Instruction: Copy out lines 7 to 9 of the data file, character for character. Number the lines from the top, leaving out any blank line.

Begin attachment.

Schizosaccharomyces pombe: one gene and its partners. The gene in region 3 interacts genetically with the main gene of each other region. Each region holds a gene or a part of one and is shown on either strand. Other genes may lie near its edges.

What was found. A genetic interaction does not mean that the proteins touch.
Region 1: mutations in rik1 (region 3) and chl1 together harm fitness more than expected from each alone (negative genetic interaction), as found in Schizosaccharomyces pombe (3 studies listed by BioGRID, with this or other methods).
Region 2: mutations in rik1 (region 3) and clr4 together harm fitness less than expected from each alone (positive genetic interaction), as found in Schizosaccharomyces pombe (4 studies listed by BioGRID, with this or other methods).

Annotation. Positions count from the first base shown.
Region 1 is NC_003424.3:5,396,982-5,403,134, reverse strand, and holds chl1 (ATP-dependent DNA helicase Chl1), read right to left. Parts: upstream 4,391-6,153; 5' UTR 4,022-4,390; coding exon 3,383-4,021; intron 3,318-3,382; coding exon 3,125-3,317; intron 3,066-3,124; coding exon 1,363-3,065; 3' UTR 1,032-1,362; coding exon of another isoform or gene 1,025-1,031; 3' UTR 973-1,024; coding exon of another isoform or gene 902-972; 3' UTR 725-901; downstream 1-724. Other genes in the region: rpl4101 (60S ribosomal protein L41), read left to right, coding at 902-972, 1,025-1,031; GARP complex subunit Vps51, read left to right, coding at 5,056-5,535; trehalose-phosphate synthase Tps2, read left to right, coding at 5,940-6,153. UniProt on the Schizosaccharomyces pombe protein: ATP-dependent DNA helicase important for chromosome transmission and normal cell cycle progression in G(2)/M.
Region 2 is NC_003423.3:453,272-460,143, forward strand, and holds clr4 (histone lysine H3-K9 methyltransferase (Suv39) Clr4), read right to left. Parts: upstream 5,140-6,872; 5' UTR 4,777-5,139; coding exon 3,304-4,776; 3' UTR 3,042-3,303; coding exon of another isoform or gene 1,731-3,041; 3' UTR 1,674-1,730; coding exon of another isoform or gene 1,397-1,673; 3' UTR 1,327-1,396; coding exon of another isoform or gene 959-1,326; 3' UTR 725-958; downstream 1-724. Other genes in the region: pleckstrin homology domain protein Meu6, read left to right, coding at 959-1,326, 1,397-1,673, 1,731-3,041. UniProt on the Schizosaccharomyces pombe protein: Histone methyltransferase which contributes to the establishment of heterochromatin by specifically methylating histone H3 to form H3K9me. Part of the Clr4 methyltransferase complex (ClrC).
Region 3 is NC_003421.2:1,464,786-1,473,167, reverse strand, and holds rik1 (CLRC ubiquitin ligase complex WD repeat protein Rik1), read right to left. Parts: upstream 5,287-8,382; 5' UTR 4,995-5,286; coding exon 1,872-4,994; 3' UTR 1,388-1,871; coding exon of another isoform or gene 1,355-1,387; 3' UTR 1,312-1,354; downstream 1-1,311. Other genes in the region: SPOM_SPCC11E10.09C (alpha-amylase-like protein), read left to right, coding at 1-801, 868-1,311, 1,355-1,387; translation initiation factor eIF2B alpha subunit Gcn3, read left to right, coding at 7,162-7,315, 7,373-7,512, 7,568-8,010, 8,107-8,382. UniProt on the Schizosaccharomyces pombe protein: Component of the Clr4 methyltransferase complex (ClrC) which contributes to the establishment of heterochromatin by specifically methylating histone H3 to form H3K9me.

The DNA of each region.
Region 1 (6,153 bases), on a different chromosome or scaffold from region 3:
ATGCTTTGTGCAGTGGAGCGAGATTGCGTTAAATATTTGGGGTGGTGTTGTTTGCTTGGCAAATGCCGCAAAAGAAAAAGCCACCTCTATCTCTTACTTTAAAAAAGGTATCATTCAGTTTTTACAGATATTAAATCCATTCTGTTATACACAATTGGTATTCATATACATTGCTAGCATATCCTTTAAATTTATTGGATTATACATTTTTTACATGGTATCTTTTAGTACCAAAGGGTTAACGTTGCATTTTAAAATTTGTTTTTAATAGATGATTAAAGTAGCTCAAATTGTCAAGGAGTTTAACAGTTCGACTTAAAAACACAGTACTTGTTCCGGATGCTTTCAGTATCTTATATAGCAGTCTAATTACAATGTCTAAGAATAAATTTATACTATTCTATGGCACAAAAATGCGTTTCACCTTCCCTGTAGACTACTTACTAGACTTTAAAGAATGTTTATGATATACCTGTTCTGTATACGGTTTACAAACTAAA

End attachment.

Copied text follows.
Region 2 is NC_003423.3:453,272-460,143, forward strand, and holds clr4 (histone lysine H3-K9 methyltransferase (Suv39) Clr4), read right to left. Parts: upstream 5,140-6,872; 5' UTR 4,777-5,139; coding exon 3,304-4,776; 3' UTR 3,042-3,303; coding exon of another isoform or gene 1,731-3,041; 3' UTR 1,674-1,730; coding exon of another isoform or gene 1,397-1,673; 3' UTR 1,327-1,396; coding exon of another isoform or gene 959-1,326; 3' UTR 725-958; downstream 1-724. Other genes in the region: pleckstrin homology domain protein Meu6, read left to right, coding at 959-1,326, 1,397-1,673, 1,731-3,041. UniProt on the Schizosaccharomyces pombe protein: Histone methyltransferase which contributes to the establishment of heterochromatin by specifically methylating histone H3 to form H3K9me. Part of the Clr4 methyltransferase complex (ClrC).
Region 3 is NC_003421.2:1,464,786-1,473,167, reverse strand, and holds rik1 (CLRC ubiquitin ligase complex WD repeat protein Rik1), read right to left. Parts: upstream 5,287-8,382; 5' UTR 4,995-5,286; coding exon 1,872-4,994; 3' UTR 1,388-1,871; coding exon of another isoform or gene 1,355-1,387; 3' UTR 1,312-1,354; downstream 1-1,311. Other genes in the region: SPOM_SPCC11E10.09C (alpha-amylase-like protein), read left to right, coding at 1-801, 868-1,311, 1,355-1,387; translation initiation factor eIF2B alpha subunit Gcn3, read left to right, coding at 7,162-7,315, 7,373-7,512, 7,568-8,010, 8,107-8,382. UniProt on the Schizosaccharomyces pombe protein: Component of the Clr4 methyltransferase complex (ClrC) which contributes to the establishment of heterochromatin by specifically methylating histone H3 to form H3K9me.

The DNA of each region.